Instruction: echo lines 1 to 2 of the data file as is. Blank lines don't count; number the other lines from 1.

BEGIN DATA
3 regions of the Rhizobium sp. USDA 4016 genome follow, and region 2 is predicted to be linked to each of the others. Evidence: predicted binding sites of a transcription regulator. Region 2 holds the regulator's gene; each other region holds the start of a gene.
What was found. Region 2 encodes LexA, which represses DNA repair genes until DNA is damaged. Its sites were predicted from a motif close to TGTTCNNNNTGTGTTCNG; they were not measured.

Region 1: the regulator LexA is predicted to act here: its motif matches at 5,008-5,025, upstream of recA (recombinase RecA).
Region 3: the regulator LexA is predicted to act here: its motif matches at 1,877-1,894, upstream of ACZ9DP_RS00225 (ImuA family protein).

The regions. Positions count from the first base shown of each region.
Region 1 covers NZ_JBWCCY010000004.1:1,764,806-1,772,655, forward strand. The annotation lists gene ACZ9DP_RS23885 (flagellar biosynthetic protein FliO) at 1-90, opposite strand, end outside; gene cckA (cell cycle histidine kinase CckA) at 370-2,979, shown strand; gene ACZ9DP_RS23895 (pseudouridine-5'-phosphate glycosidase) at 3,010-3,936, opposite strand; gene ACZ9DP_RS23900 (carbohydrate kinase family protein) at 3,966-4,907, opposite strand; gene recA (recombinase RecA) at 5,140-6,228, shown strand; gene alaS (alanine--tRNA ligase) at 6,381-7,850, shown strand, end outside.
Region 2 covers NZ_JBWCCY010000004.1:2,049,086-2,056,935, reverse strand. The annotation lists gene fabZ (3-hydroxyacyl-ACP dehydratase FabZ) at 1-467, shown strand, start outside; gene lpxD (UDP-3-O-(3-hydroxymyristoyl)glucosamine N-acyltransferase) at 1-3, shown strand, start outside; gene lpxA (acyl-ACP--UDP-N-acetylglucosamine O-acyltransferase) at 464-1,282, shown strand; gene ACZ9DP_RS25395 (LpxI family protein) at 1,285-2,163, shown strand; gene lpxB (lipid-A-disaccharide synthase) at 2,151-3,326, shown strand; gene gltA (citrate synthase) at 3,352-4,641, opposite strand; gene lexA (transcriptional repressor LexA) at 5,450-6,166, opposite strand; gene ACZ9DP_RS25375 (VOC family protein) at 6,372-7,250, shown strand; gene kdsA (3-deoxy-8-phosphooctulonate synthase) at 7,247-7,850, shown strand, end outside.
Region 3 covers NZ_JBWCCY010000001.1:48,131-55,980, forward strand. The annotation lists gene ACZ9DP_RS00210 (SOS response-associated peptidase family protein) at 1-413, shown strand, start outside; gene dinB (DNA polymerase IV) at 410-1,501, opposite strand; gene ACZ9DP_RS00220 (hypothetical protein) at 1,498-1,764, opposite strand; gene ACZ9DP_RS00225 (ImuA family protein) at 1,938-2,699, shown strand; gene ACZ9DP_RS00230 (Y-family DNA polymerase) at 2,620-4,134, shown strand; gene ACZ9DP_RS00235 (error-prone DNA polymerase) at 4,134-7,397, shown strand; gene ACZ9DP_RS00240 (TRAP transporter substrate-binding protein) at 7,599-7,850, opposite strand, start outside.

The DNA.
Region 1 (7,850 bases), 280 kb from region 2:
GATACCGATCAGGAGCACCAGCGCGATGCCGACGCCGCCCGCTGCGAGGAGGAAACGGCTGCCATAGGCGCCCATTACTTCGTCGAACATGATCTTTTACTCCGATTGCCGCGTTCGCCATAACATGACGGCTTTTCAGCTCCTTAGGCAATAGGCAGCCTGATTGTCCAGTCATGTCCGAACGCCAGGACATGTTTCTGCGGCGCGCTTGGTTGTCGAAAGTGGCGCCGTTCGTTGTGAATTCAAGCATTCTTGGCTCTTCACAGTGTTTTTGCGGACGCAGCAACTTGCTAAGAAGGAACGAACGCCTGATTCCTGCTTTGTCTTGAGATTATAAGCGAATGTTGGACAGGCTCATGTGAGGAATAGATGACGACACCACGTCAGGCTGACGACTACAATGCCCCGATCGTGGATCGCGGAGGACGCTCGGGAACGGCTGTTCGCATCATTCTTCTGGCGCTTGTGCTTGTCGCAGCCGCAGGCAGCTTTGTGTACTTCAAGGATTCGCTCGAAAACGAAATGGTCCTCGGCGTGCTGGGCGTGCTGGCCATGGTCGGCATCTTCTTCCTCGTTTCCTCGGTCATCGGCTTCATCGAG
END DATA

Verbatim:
3 regions of the Rhizobium sp. USDA 4016 genome follow, and region 2 is predicted to be linked to each of the others. Evidence: predicted binding sites of a transcription regulator. Region 2 holds the regulator's gene; each other region holds the start of a gene.
What was found. Region 2 encodes LexA, which represses DNA repair genes until DNA is damaged. Its sites were predicted from a motif close to TGTTCNNNNTGTGTTCNG; they were not measured.